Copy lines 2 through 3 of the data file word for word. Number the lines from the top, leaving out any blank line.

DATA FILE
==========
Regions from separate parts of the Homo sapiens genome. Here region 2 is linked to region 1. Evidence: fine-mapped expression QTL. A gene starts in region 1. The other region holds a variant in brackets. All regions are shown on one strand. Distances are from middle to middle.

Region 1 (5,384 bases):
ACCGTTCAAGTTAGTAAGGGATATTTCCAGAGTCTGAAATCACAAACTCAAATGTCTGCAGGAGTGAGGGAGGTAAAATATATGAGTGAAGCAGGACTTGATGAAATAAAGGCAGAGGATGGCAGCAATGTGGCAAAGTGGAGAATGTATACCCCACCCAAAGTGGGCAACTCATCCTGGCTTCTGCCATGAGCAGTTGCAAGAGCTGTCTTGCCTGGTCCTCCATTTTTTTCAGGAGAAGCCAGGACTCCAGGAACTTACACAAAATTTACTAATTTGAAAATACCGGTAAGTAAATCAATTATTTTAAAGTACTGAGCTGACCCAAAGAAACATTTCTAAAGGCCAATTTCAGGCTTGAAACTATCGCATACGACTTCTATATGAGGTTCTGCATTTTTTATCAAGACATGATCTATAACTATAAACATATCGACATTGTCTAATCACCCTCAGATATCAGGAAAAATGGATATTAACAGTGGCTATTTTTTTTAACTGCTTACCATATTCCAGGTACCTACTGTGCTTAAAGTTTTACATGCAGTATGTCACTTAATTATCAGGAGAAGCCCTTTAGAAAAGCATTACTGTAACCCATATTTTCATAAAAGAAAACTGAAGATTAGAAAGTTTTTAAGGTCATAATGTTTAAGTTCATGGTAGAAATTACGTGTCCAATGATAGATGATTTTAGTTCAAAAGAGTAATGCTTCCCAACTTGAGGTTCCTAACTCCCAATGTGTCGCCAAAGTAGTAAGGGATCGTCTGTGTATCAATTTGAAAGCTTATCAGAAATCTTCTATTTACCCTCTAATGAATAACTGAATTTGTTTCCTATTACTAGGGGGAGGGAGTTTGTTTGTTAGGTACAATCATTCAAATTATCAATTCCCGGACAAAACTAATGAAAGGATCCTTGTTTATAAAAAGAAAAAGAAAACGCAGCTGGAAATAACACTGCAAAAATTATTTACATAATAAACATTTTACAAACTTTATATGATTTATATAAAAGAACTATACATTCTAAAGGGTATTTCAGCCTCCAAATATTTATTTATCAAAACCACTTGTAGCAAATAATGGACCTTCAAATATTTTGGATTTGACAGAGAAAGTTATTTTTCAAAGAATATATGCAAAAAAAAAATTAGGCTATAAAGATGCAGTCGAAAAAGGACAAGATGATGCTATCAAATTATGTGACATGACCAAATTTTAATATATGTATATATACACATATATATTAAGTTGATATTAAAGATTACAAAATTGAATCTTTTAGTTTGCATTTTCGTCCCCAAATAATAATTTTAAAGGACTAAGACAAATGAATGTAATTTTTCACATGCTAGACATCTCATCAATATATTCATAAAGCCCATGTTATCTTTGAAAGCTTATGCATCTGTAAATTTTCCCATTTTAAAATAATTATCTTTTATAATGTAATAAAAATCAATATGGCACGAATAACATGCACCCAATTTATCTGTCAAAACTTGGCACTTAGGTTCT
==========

Region 1 (5,384 bases):
ACCGTTCAAGTTAGTAAGGGATATTTCCAGAGTCTGAAATCACAAACTCAAATGTCTGCAGGAGTGAGGGAGGTAAAATATATGAGTGAAGCAGGACTTGATGAAATAAAGGCAGAGGATGGCAGCAATGTGGCAAAGTGGAGAATGTATACCCCACCCAAAGTGGGCAACTCATCCTGGCTTCTGCCATGAGCAGTTGCAAGAGCTGTCTTGCCTGGTCCTCCATTTTTTTCAGGAGAAGCCAGGACTCCAGGAACTTACACAAAATTTACTAATTTGAAAATACCGGTAAGTAAATCAATTATTTTAAAGTACTGAGCTGACCCAAAGAAACATTTCTAAAGGCCAATTTCAGGCTTGAAACTATCGCATACGACTTCTATATGAGGTTCTGCATTTTTTATCAAGACATGATCTATAACTATAAACATATCGACATTGTCTAATCACCCTCAGATATCAGGAAAAATGGATATTAACAGTGGCTATTTTTTTTAACTGCTTACCATATTCCAGGTACCTACTGTGCTTAAAGTTTTACATGCAGTATGTCACTTAATTATCAGGAGAAGCCCTTTAGAAAAGCATTACTGTAACCCATATTTTCATAAAAGAAAACTGAAGATTAGAAAGTTTTTAAGGTCATAATGTTTAAGTTCATGGTAGAAATTACGTGTCCAATGATAGATGATTTTAGTTCAAAAGAGTAATGCTTCCCAACTTGAGGTTCCTAACTCCCAATGTGTCGCCAAAGTAGTAAGGGATCGTCTGTGTATCAATTTGAAAGCTTATCAGAAATCTTCTATTTACCCTCTAATGAATAACTGAATTTGTTTCCTATTACTAGGGGGAGGGAGTTTGTTTGTTAGGTACAATCATTCAAATTATCAATTCCCGGACAAAACTAATGAAAGGATCCTTGTTTATAAAAAGAAAAAGAAAACGCAGCTGGAAATAACACTGCAAAAATTATTTACATAATAAACATTTTACAAACTTTATATGATTTATATAAAAGAACTATACATTCTAAAGGGTATTTCAGCCTCCAAATATTTATTTATCAAAACCACTTGTAGCAAATAATGGACCTTCAAATATTTTGGATTTGACAGAGAAAGTTATTTTTCAAAGAATATATGCAAAAAAAAAATTAGGCTATAAAGATGCAGTCGAAAAAGGACAAGATGATGCTATCAAATTATGTGACATGACCAAATTTTAATATATGTATATATACACATATATATTAAGTTGATATTAAAGATTACAAAATTGAATCTTTTAGTTTGCATTTTCGTCCCCAAATAATAATTTTAAAGGACTAAGACAAATGAATGTAATTTTTCACATGCTAGACATCTCATCAATATATTCATAAAGCCCATGTTATCTTTGAAAGCTTATGCATCTGTAAATTTTCCCATTTTAAAATAATTATCTTTTATAATGTAATAAAAATCAATATGGCACGAATAACATGCACCCAATTTATCTGTCAAAACTTGGCACTTAGGTTCT